Chapter

Meaning-Without-Saying

Emily T. Hudson

in Disorienting Dharma

Published in print December 2012 | ISBN: 9780199860760
Published online January 2013 | e-ISBN: 9780199979936 | DOI: http://dx.doi.org/10.1093/acprof:oso/9780199860760.003.0001

Series: AAR Religions in Translation

Meaning-Without-Saying

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Chapter 1 examines the possibility of whether or not the Mahābhārata contains an implicit literary theory that can be “lifted out” of its aesthetics of suffering. This chapter discusses three theoretical resources—namely Sanskrit literary theory, reader-response theory, and narrative ethics—that are used to identify and articulate the broader ideas about how literature works that are embedded in the Mahābhārata’s aesthetics of suffering. The discussion is weighted heavily toward Sanskrit literary theory, and the ideas of the ninth-century literary theorist Ānandavardhana in particular. Specifically, this chapter focuses on three aesthetic categories that are borrowed from Ānanda, namely dhvani or “meaning-without-saying” or “suggestion”; sahṛdaya, or “the sensitive reader/spectator”; and rasa or “aestheticized emotion.” By showing how these categories help one to locate meaning in the Mahābhārata, this chapter points to the enormous interpretive potential that could be opened up by bringing such concepts to bear on other works of religious and literary art, South Asian and beyond.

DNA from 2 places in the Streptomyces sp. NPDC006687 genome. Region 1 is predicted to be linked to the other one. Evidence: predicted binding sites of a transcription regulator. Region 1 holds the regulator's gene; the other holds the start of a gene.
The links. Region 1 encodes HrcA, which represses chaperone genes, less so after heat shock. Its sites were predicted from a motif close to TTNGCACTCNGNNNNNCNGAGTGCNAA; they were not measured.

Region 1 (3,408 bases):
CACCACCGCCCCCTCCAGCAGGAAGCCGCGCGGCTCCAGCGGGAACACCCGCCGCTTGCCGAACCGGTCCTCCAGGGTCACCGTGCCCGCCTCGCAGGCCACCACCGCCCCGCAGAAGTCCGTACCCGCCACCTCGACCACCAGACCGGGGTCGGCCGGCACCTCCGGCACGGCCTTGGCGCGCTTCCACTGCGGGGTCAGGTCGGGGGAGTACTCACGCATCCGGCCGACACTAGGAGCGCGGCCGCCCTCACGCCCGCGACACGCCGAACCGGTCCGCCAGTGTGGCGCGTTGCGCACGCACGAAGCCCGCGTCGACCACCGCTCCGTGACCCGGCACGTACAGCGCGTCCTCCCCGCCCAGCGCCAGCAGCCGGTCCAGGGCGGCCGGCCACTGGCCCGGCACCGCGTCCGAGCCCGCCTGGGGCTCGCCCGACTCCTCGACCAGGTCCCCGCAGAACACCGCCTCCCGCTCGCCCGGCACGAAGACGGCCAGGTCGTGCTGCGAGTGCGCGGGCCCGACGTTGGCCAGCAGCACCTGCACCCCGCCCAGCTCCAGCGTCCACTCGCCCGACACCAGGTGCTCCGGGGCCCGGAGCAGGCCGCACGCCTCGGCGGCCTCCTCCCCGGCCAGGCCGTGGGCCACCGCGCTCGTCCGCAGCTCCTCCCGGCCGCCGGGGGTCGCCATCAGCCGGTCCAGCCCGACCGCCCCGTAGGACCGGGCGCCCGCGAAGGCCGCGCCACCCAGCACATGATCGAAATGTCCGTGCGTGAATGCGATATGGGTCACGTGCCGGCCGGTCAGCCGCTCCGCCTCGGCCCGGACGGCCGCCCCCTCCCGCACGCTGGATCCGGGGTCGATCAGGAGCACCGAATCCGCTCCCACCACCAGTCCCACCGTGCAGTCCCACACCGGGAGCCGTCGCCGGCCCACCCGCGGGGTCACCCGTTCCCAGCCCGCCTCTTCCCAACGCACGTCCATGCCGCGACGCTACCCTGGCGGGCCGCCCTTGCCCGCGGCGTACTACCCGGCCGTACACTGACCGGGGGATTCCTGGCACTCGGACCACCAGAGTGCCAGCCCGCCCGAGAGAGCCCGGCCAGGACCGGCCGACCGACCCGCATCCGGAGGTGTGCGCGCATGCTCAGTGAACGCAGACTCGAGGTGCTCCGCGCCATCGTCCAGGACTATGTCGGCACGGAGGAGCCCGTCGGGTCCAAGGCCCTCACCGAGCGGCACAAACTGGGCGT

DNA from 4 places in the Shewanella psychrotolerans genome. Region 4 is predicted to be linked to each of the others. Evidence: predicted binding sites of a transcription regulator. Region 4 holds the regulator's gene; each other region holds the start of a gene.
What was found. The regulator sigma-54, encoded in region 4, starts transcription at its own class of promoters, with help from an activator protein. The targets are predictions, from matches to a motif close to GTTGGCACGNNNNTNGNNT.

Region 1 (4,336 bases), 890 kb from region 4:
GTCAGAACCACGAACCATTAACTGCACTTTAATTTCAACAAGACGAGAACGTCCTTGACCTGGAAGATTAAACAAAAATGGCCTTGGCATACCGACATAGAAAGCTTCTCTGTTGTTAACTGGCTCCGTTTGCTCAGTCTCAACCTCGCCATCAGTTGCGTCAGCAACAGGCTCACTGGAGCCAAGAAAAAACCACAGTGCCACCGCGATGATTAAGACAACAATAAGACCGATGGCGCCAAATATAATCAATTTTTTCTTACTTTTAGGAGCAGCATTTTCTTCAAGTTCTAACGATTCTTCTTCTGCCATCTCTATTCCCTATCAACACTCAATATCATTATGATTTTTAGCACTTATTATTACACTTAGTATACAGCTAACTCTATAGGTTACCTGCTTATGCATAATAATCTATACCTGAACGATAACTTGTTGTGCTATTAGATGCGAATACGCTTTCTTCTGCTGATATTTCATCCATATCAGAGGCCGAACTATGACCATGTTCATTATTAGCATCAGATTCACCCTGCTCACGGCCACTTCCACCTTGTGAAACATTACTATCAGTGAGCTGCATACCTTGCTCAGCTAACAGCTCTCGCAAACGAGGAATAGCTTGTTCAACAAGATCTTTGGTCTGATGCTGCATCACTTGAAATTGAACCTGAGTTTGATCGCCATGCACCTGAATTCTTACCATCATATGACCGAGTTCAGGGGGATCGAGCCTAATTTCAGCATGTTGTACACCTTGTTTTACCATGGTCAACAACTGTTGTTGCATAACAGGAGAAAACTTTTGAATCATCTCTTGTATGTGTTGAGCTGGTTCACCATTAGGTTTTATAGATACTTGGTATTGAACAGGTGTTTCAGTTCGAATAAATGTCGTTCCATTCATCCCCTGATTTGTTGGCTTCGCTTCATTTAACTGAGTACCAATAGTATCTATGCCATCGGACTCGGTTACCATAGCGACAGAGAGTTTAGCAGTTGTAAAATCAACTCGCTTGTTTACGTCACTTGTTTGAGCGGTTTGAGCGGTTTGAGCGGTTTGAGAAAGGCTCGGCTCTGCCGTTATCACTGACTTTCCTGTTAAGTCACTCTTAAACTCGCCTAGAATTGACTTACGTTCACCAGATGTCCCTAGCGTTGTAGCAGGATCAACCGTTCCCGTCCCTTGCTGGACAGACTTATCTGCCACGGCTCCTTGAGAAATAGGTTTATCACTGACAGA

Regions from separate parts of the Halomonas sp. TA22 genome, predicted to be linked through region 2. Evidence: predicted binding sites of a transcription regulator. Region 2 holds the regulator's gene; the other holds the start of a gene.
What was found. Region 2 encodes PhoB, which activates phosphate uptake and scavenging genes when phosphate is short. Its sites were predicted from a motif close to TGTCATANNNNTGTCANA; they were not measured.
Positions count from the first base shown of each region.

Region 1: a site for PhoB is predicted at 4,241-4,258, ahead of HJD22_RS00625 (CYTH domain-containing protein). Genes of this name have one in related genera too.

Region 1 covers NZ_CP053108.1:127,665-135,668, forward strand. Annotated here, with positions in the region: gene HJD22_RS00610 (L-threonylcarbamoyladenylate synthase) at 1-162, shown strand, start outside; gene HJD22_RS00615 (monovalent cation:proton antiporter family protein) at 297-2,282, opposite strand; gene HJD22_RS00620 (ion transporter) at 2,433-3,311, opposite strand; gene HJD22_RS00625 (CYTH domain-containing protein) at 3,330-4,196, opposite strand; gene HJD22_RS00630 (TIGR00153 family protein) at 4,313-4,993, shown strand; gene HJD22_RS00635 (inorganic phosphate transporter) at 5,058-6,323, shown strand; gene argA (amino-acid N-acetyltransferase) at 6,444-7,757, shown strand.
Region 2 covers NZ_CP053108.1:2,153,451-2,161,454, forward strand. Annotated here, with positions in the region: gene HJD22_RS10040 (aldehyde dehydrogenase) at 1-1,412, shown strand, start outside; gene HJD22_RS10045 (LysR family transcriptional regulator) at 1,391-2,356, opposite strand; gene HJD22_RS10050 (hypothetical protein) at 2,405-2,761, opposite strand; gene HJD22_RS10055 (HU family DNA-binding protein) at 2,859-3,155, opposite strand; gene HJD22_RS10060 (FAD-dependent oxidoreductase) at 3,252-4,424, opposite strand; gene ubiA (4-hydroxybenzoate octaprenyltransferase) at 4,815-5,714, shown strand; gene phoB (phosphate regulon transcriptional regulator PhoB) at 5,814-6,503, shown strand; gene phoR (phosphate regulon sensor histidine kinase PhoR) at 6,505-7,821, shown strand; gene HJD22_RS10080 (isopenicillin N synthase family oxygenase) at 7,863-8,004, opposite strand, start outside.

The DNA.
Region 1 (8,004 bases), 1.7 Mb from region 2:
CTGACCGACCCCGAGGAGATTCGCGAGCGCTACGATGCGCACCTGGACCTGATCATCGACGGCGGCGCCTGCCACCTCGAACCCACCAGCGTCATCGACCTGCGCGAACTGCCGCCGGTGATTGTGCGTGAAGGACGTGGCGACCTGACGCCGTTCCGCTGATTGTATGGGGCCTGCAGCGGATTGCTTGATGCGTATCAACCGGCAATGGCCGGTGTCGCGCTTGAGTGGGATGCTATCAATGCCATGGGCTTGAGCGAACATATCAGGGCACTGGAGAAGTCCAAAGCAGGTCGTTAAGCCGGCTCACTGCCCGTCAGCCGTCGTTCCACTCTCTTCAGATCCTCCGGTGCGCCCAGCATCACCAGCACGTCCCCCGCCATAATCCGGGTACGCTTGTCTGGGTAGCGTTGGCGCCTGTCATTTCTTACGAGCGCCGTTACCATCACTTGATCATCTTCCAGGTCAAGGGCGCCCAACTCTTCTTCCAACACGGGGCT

Keywords: literary theory; aesthetics of suffering; Sanskrit literary theory; Ānandavardhana; dhvani; sahṛdaya; sensitive reader; rasa; reader-response theory; narrative ethics

Chapter.  9715 words. 

Subjects: Hinduism

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